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What is Marathon?

Marathon, in the minds of the members of this team, is the undisputed god of First-Person Shooters. Back in 1994, a small company called Bungie Software released this masterpiece, which literally trounced id Software's DOOM in terms of playability, graphics, interactivity and, most of all, storyline.

Marathon's game play differed from DOOM in that it wasn't just see demon, kill demon, flip switch, open door, tied together with a shabby, quasi-action-movie plot. Marathon's storyline ran deep into the minds of three computer AI's: Durandal, Leela and Tycho. Leela was cast as the player's ally, who would guide him through his objective's aboard the colony ship Marathon, which was under attack by alien forces known as the P'fhor and S'pht at the time. Durandal was cast as the player's enemy. Durandal, in the beginning, would attempt to hinder the player's efforts. Durandal was an AI overtaken by a condition known as rampancy, the computer equivalent of insanity. Tycho was, well, Tycho. Any of you Marathon junkies out there know what I mean.

As you progressed through the levels, jump after jump, the plot became more and more in-depth. The puzzles presented were not there just for the sake of being challenging, but because they were integral to the plot. Even today, 7 years later, websites such as the Marathon Story website still examine the plot nuances and seemingly inconsequential tidbits of information in the game. From the number 7 to Durandal's rantings, everything in Marathon has a purpose for being there.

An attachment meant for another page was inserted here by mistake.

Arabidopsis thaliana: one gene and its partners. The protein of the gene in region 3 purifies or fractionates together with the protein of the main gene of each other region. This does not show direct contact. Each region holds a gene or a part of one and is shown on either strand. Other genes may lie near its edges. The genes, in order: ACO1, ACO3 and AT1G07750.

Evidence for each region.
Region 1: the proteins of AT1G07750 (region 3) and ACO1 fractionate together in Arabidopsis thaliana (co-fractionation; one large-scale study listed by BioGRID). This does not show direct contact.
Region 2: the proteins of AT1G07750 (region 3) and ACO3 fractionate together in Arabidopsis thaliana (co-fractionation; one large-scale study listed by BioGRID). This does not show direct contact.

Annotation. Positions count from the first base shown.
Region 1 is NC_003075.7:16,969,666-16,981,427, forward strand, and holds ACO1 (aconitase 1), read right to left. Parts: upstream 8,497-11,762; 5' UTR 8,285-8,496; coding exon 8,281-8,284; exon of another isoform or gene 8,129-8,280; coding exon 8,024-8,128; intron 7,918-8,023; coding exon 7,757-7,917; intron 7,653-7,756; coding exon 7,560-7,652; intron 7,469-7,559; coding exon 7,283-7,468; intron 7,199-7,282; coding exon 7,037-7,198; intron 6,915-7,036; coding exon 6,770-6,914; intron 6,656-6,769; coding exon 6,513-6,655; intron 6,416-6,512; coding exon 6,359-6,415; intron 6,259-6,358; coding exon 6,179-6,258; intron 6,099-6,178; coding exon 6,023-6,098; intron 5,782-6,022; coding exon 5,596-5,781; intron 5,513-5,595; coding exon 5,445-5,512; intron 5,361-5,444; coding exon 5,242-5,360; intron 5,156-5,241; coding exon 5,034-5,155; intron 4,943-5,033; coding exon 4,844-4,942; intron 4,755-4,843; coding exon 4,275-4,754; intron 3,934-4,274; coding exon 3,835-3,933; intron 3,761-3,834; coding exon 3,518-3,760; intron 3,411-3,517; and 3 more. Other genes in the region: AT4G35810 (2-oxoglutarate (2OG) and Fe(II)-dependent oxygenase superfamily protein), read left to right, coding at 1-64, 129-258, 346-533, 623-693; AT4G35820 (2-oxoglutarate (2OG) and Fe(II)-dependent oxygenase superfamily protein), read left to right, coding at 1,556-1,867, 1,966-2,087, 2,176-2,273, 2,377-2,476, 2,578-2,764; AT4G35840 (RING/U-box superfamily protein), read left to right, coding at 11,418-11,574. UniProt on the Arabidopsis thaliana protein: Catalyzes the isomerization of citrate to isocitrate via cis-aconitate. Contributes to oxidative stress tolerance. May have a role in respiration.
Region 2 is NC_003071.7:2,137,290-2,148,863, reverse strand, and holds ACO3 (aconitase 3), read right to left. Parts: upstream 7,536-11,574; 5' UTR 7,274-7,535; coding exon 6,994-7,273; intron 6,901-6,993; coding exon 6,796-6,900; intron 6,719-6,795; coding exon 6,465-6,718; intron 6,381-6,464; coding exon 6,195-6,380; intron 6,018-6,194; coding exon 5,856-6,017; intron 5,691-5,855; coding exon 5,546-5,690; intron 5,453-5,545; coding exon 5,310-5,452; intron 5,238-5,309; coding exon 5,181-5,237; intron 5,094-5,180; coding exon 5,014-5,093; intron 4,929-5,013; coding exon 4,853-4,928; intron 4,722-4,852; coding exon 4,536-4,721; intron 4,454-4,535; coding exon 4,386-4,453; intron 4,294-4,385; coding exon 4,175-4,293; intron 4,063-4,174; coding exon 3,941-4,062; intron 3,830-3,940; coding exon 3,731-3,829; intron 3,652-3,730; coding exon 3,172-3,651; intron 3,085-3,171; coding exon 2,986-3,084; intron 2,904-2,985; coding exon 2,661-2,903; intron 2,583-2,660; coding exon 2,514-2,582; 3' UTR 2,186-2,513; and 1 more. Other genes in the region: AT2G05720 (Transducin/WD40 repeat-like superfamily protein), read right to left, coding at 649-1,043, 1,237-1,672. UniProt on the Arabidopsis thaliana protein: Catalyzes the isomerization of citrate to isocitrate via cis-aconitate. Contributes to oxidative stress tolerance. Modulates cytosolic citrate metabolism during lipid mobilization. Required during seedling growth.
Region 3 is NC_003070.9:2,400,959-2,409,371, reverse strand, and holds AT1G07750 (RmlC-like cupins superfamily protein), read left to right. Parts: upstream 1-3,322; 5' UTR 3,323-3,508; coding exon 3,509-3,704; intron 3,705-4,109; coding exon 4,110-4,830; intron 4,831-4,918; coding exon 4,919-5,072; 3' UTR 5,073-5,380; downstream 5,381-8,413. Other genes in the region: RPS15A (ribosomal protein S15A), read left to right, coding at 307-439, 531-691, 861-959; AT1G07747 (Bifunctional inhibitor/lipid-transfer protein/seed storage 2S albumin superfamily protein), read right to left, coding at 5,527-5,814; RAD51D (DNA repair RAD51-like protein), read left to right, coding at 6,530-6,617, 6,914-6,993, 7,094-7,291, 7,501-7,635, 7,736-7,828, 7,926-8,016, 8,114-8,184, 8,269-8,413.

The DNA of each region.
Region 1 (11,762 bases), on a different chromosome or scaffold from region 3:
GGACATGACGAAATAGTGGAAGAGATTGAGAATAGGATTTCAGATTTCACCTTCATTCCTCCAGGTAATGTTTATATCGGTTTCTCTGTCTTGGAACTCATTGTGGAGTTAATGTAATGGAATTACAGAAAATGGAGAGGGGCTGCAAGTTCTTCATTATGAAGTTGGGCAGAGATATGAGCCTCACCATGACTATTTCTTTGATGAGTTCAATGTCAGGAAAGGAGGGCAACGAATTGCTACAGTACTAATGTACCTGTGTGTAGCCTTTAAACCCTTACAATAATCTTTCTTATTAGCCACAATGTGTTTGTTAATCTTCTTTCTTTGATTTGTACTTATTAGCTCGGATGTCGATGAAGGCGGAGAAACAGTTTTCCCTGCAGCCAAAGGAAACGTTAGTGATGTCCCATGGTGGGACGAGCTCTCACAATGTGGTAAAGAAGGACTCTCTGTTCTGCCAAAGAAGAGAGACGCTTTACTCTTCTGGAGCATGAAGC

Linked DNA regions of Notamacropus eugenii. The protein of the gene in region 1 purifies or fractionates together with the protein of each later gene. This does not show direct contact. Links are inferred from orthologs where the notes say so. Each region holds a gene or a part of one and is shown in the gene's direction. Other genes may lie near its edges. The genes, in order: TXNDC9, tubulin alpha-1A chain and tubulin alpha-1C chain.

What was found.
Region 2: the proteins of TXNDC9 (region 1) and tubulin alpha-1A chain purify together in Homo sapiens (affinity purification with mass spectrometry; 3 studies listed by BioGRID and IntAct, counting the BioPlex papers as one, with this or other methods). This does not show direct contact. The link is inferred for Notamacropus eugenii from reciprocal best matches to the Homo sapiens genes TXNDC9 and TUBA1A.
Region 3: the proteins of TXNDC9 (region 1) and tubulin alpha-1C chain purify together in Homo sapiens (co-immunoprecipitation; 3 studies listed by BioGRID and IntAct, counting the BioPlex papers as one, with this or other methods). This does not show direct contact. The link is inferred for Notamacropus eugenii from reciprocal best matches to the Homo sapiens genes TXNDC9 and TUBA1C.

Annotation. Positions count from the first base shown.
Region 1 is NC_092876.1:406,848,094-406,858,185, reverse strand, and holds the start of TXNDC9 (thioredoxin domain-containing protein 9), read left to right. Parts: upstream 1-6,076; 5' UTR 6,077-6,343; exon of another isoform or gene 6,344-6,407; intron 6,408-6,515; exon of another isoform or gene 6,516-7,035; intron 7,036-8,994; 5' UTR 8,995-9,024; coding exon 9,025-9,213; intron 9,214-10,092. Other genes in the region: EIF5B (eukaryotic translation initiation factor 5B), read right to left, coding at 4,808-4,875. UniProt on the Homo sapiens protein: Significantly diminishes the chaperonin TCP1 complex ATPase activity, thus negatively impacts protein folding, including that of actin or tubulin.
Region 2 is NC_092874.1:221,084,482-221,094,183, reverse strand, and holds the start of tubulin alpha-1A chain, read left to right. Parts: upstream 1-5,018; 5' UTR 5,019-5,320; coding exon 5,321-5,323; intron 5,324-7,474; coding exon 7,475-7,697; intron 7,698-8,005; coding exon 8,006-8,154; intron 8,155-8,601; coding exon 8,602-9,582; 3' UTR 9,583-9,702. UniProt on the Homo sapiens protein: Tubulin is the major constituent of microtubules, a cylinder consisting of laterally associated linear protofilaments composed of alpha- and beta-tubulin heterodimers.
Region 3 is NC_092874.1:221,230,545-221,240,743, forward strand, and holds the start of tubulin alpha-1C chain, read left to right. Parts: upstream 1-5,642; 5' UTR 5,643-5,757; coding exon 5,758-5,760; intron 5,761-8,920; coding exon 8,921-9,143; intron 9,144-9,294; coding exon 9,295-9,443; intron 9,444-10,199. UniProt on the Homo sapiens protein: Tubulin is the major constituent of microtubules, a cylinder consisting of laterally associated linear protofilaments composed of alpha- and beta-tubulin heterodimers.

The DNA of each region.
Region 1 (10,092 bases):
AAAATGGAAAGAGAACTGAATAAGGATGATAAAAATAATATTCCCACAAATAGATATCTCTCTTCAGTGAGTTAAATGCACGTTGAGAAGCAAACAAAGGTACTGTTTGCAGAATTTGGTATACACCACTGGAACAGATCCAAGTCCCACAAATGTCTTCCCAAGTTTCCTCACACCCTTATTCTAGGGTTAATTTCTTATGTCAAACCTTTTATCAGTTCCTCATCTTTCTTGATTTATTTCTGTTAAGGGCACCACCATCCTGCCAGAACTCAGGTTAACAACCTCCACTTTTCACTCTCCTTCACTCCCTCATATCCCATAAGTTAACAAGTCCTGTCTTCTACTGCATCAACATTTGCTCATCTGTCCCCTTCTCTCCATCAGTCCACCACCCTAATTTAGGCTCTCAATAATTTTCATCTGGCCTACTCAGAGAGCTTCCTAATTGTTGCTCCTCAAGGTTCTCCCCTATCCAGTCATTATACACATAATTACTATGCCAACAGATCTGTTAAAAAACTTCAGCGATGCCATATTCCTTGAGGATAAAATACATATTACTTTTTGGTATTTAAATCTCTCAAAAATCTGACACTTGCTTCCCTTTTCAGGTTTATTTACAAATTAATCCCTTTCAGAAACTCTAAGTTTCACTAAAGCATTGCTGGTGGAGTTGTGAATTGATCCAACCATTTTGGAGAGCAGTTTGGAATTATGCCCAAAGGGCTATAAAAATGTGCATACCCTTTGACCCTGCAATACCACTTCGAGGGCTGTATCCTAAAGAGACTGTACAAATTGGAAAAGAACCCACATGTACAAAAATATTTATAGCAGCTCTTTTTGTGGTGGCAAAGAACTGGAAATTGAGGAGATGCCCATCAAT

Marathon's multiplayer gaming mode was, and still is, ridiculously addictive. From pioneering such interesting game types as King of the Hill and Kill the Guy with the Ball to plain, ordinary deathmatch, there was something about multiplayer in Marathon that people just couldnąt get enough of. The weapons and physics made for excellent and fabulously gory games (TOZT with your SPNKR, anyone?). It was always fun to shoot a rocket at someone's feet and watch them fly back ten or so meters, but I digress.

It is for these reasons and many more that Marathon is a cult classic. Even today, long-time Mac users have LAN parties playing Marathon, since it didnąt support TCP/IP for multi-player gaming. It is also for these reasons that Team Unpfhorgiven has come together in an endeavor to bring Marathon back to glory.

The Marathon: Resurrection project is breathing new, fully 3D life into an old 2.5D action game. With the advanced 3D capabilities of today's graphics cards, Marathon can become an even more visually-stunning and addictive game. The vessel for this rebirth: Unreal Tournament. Team Unpfhorgiven is taking all those tired, old sprites and turning them into true 3D models. We're adding our own take on the weapons, beefing them up, making them look cooler and sound more dangerous. The enemies will be greasier, scarier and, with the help of Unreal Tournament AI programming, far more challenging opponents. We're converting both single-player and multiplayer modes of Marathon, so that PC users can experience what a FPS plot should be like, and Mac users can indulge themselves in nostalgia, and everyone can enjoy the unique, addictive sensation derived from multiplayer Marathon over TCP/IP. We're taking it all, messing with it, and spitting it back out. If you're looking for a carbon copy, go somewhere else, like Aleph One. If you're here, you're getting Marathon, Team Unpfhorgiven-style.

-- Damien Sorresso
-- Project Founder


Sealed from the outside world for over 15 million years...